Skip to comments.You call it inflation. I call it theft
Posted on 06/26/2011 5:14:27 PM PDT by billflax
On my daughters birthday, she received a crisp new $5 bill, which she promptly deposited in her piggy-bank. Never foregoing an opportunity to expound on free market principles, I warned about her susceptibility to a subtle means of theft even more devious than a burglar breaking in at night against whom you might get a clear shot.
Usually, when she asks why its, Because I told you so! But for inflation, because Washington wills it, that explanation hardly suffices. And as often as economic prognosticators prescribe currency debasement as some miraculous panacea, her question is a good one. Why do we suffer inflation?
I searched online for benefits of inflation.
Inflation Spurs Growth The theory goes something like this: Since savers realize the value of their money will erode, they spend more quickly thus stimulating the economy. If we believe tomorrow brings higher prices, we buy today. Basically, we spend before the monetary authorities steal our moneys value. Hmm.
The proponents of consumption-based stimuli overlook the essentiality of saving. While burying your money in the ground wastes its talents, most save via bank accounts or through the purchase of capital assets. Thus saving makes investment capital available for new businesses hiring new workers and creating new products that sustain and beautify life. The accumulation of capital drives growth.
(Excerpt) Read more at blogs.forbes.com ...
Another major advantage of inflation is that it steals the value of money from the citizens and transfers it to the national banking cartel.
Inflation benefits debtors....... especially kings and government debtors.
Please describe for us the process details that enrich banks by inflation.
Theft...you bet. Back in 1933 gold was $35 per ounce. Now its what? A new car cost less than $1000. However, in perspective, if you had a job during the Great Depression how many hours did you have to work to earn that $1000? Thirty dollars a week was not a bad wage and $.50 would easily buy you lunch. A streetcar ride was a nickle, transfers free, postage 3 cents. To properly evaluate “Inflationary Theft” you have to look at the number of hours you had to work to earn a certain item. If you do the math you’ll see that the “FEDERAL RESERVE HAS BEEN ROBBING US BLIND!” with government encouragement of course.It is a natural result of fiat currency.
Try researching quantitative easing.
Many who survived the Great Depression learned the hard way that borrowed money could sometimes be very difficult to pay back. These people, in later years, were very averse to borrowing.
The most recent generations have experienced constant and sometimes excessive inflation. The lesson they have learned is that you should borrow every bit you can and pay it back with inflated dollars.
Which environment do you think was most profitable for the banks? When everybody wants to borrow as much as they can? Or when people regret the borrowings they once made?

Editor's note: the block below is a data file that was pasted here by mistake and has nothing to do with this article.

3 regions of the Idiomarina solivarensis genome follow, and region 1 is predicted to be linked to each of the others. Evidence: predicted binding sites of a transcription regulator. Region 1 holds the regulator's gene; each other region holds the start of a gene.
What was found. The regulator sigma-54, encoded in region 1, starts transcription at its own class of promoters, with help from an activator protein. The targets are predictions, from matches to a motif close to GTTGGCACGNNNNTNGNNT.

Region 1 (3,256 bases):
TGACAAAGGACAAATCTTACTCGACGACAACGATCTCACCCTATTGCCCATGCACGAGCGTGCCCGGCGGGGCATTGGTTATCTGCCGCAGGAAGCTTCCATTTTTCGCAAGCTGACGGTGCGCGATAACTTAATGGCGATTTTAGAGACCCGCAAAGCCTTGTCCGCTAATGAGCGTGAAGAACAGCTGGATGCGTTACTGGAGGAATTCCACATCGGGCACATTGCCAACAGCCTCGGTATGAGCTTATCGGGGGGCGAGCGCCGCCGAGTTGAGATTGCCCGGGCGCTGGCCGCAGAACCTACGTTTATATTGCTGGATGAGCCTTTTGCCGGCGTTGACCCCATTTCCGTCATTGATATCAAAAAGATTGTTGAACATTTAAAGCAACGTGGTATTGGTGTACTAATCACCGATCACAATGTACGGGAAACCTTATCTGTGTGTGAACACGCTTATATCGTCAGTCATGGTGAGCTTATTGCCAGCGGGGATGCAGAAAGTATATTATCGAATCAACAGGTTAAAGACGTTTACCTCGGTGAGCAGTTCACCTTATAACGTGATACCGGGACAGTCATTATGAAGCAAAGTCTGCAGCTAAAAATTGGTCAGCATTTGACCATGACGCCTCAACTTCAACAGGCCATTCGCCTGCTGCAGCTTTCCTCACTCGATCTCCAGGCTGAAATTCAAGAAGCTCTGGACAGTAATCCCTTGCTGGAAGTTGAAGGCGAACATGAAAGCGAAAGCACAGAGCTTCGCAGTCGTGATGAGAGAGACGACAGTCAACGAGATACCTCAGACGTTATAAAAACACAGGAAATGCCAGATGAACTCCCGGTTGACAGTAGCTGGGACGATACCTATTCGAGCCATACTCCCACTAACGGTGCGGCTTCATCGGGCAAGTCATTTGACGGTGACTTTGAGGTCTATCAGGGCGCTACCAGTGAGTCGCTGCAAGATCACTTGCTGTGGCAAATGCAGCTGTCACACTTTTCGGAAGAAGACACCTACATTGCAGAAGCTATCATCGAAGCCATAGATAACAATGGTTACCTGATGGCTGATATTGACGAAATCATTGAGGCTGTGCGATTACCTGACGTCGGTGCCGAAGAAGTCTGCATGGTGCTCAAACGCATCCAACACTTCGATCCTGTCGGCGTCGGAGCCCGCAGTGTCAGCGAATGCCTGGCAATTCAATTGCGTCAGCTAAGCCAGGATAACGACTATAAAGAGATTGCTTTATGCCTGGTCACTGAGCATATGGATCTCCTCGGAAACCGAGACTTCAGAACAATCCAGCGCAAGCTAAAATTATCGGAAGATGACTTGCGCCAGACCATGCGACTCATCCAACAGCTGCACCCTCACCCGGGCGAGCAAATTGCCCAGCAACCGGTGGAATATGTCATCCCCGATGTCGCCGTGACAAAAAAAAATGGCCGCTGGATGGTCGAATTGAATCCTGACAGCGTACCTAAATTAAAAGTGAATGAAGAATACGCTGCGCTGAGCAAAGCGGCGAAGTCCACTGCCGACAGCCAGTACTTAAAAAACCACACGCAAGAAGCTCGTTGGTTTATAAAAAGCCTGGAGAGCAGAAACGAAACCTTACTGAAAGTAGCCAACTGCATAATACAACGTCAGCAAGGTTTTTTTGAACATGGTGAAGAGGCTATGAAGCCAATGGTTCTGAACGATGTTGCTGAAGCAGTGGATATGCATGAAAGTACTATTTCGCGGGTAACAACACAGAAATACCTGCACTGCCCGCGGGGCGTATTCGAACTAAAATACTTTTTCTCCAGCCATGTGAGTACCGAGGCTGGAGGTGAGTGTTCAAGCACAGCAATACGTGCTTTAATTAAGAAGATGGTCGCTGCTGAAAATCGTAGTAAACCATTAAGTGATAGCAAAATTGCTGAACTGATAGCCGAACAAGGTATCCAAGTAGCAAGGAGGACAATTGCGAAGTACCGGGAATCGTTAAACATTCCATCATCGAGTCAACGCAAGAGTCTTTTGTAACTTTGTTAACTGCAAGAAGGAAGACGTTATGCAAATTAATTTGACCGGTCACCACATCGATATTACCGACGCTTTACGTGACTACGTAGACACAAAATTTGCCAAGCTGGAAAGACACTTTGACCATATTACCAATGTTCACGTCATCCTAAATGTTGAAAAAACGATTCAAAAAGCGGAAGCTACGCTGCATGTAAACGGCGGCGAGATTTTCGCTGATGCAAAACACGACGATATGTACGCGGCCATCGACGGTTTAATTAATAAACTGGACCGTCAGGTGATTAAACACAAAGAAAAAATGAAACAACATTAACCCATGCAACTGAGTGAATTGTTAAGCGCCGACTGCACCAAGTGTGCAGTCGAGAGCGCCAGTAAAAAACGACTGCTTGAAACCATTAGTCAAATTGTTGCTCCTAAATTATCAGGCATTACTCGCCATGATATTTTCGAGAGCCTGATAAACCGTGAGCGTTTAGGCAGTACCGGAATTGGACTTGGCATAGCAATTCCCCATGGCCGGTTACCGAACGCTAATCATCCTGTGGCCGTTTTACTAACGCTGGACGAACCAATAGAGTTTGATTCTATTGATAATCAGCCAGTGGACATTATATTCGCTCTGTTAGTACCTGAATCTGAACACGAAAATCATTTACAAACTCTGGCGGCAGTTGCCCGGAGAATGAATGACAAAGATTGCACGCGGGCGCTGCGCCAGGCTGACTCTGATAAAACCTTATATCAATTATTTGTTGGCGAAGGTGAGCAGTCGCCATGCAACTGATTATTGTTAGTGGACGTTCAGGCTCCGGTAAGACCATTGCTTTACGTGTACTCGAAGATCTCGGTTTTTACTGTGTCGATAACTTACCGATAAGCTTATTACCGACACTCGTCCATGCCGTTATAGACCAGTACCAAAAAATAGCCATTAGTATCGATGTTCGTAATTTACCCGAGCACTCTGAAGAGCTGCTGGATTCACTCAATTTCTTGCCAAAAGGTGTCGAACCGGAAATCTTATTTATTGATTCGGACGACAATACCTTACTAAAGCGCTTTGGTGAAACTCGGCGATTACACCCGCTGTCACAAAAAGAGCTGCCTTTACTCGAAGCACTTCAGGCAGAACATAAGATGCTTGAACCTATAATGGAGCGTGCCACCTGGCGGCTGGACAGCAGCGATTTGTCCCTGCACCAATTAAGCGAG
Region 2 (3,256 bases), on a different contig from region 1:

My mortgage was paid off years ago and I don't owe anybody anything, except for regular monthly bills, utilities etc. That used to be a good position to be in, not so much any more. Borrow to the hilt and pay it back with ever more worthless currency, yep, that seems to be the "in thing".
Just wait until the currency bubble bursts. That’ll be “Interesting Times!”
I gave my nephew silver bars and coins instead of cash
He’s 7 now... and may have 30 or so ounces (4 or 5 a year)
If i gave him $10 for each ounce, he’d have about $300, assuming he spent none (cash is readily spendible compared to silver).
On the other hand, the 30+ ounces are worth about 30 x $35, or $1050
All inflation is excessive since it is theft.
That’s a good call.
For those that don’t know what physical silver is, this is a simple basic starter:
Everywhere I turned, I heard “buy physical” yet was somewhat clueless about it (I traded the paper stuff at the time). Now, I trade the paper for fun, but am accumulating the coins and bars.
This is another one of those rants where people are griping because things aren’t perfect. There isn’t a person here, or in fact on this Earth, who can tell us how to make the supply of money expand at precisely the same rate the economy is expanding, such that there is no inflation and no deflation.
It can’t be done. Not by mere mortals.
The better rant is against deliberate policies like “quantitative easing” where the monetary authorities know full well they are debasing the currency, and by a lot, and are doing so for short-term political gain,
But that is a different thing than crabbing about the existence of all inflation, as if somebody knows how to make it zero. The best humans are ever going to do is make the quantity of their money approximately equal to the amount of goods and services in the economy. But there is still going to be some inflation or some deflation as the economy grows and contracts.
"By a continuous process of inflation, governments can confiscate, secretly and unobserved, an important part of the wealth of their citizens...and while the process impoverishes many, it actually enriches some.... The process engages all of the hidden forces of economic law on the side of destruction, and does it in a manner that not one man in a million can diagnose." --John Maynard Keynes (1883-1946) From "Economic Consequences of the Peace" 1920
Yes, THAT "John Maynard Keynes".